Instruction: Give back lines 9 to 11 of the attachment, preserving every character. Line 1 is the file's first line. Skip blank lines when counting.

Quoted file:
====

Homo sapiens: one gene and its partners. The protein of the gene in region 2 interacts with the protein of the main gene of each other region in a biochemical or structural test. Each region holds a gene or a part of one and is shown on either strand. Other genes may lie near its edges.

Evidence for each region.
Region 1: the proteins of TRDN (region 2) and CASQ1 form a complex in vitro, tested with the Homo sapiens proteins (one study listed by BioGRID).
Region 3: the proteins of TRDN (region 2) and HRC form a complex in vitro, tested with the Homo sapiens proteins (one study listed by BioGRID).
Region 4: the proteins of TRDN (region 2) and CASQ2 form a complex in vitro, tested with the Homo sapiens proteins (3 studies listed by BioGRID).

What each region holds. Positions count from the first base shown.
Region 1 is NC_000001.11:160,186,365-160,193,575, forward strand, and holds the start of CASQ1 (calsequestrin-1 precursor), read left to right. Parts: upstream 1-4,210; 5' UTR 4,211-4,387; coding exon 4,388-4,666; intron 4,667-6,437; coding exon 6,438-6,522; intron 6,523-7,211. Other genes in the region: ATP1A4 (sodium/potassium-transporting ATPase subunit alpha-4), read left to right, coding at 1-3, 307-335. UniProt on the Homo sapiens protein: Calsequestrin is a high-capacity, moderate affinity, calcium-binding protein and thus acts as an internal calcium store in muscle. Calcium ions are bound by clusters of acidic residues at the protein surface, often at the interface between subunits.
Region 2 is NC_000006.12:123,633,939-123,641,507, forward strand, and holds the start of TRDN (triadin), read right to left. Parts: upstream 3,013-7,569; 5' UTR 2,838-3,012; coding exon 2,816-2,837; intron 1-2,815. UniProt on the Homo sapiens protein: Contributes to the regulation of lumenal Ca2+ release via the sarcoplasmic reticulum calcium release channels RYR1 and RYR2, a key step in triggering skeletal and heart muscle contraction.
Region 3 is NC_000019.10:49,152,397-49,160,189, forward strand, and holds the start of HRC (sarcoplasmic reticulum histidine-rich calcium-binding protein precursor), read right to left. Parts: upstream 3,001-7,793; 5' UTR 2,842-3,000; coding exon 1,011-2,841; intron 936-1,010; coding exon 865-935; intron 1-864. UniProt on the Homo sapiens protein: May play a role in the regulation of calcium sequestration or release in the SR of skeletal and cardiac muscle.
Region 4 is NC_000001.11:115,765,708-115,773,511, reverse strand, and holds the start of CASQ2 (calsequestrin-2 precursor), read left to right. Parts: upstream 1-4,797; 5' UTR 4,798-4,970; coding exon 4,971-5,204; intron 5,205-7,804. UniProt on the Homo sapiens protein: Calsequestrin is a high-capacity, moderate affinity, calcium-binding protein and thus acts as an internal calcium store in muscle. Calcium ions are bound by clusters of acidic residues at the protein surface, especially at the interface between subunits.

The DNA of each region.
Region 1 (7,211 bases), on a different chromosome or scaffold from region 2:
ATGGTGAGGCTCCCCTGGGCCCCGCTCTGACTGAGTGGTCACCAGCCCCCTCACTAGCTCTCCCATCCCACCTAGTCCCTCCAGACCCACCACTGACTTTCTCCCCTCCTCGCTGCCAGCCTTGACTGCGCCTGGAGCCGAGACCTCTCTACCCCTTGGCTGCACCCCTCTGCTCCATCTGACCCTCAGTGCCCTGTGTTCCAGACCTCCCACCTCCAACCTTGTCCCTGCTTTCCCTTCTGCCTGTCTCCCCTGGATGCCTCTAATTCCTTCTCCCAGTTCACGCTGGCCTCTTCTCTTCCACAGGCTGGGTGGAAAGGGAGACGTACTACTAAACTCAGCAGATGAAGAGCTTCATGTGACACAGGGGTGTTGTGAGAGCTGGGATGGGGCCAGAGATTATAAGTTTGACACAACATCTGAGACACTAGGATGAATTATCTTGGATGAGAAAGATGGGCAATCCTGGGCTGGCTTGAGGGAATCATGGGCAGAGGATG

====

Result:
Region 3 is NC_000019.10:49,152,397-49,160,189, forward strand, and holds the start of HRC (sarcoplasmic reticulum histidine-rich calcium-binding protein precursor), read right to left. Parts: upstream 3,001-7,793; 5' UTR 2,842-3,000; coding exon 1,011-2,841; intron 936-1,010; coding exon 865-935; intron 1-864. UniProt on the Homo sapiens protein: May play a role in the regulation of calcium sequestration or release in the SR of skeletal and cardiac muscle.
Region 4 is NC_000001.11:115,765,708-115,773,511, reverse strand, and holds the start of CASQ2 (calsequestrin-2 precursor), read left to right. Parts: upstream 1-4,797; 5' UTR 4,798-4,970; coding exon 4,971-5,204; intron 5,205-7,804. UniProt on the Homo sapiens protein: Calsequestrin is a high-capacity, moderate affinity, calcium-binding protein and thus acts as an internal calcium store in muscle. Calcium ions are bound by clusters of acidic residues at the protein surface, especially at the interface between subunits.

The DNA of each region.